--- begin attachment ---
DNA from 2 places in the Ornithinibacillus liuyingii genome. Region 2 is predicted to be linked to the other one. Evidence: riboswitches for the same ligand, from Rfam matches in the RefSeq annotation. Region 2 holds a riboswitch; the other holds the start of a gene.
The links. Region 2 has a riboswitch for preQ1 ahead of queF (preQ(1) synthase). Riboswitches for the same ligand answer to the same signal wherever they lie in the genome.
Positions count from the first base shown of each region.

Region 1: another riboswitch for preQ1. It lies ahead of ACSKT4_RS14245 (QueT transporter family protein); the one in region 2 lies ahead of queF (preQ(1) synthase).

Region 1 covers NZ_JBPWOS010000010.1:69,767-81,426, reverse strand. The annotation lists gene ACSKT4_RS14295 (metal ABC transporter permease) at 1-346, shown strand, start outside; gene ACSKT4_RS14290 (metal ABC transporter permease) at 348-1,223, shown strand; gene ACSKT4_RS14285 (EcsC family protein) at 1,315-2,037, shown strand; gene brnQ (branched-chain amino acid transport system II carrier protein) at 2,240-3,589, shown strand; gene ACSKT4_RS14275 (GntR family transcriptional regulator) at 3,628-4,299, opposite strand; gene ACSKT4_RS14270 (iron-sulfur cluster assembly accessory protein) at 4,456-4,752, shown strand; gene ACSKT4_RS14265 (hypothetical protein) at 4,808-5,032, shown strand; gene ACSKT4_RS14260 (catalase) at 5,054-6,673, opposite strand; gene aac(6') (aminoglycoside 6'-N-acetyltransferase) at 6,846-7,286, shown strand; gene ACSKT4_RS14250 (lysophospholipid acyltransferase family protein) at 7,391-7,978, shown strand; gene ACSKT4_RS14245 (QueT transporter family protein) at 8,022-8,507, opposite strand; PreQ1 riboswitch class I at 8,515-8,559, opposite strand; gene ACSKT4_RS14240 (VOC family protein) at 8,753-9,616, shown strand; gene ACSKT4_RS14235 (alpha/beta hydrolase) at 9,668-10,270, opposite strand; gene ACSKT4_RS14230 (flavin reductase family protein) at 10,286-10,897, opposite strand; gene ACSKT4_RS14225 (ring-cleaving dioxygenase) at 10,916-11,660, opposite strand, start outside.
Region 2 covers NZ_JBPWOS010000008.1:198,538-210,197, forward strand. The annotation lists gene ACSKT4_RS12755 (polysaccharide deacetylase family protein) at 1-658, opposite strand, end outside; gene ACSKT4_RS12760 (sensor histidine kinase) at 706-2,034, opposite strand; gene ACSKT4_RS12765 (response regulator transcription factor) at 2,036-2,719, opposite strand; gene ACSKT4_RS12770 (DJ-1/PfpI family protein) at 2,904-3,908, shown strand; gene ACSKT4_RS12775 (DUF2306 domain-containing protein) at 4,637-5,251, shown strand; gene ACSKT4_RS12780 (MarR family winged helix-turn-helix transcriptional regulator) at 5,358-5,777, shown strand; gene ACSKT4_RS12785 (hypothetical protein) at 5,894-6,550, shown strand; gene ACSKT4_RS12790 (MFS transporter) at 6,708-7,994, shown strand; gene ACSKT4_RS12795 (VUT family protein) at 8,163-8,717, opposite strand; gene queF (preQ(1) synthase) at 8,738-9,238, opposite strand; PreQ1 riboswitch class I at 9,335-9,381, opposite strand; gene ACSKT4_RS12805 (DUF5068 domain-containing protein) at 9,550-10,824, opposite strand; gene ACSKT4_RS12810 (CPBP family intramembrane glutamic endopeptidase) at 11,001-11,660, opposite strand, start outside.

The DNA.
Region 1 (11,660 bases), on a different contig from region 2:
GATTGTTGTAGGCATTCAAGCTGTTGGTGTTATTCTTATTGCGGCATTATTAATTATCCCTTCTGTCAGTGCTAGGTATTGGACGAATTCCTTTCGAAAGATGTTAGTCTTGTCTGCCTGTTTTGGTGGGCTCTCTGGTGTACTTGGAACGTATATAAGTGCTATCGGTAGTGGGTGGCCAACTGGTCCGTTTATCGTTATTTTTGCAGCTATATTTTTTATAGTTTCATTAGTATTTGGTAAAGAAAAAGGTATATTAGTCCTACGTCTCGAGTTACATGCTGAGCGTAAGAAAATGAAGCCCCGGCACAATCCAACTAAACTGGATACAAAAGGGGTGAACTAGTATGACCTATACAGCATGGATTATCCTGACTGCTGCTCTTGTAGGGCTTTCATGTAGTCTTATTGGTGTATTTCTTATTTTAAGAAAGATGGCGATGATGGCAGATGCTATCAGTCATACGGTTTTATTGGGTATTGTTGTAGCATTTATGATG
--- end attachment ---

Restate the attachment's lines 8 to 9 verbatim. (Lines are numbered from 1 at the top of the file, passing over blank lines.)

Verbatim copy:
Region 1 (11,660 bases), on a different contig from region 2:
GATTGTTGTAGGCATTCAAGCTGTTGGTGTTATTCTTATTGCGGCATTATTAATTATCCCTTCTGTCAGTGCTAGGTATTGGACGAATTCCTTTCGAAAGATGTTAGTCTTGTCTGCCTGTTTTGGTGGGCTCTCTGGTGTACTTGGAACGTATATAAGTGCTATCGGTAGTGGGTGGCCAACTGGTCCGTTTATCGTTATTTTTGCAGCTATATTTTTTATAGTTTCATTAGTATTTGGTAAAGAAAAAGGTATATTAGTCCTACGTCTCGAGTTACATGCTGAGCGTAAGAAAATGAAGCCCCGGCACAATCCAACTAAACTGGATACAAAAGGGGTGAACTAGTATGACCTATACAGCATGGATTATCCTGACTGCTGCTCTTGTAGGGCTTTCATGTAGTCTTATTGGTGTATTTCTTATTTTAAGAAAGATGGCGATGATGGCAGATGCTATCAGTCATACGGTTTTATTGGGTATTGTTGTAGCATTTATGATG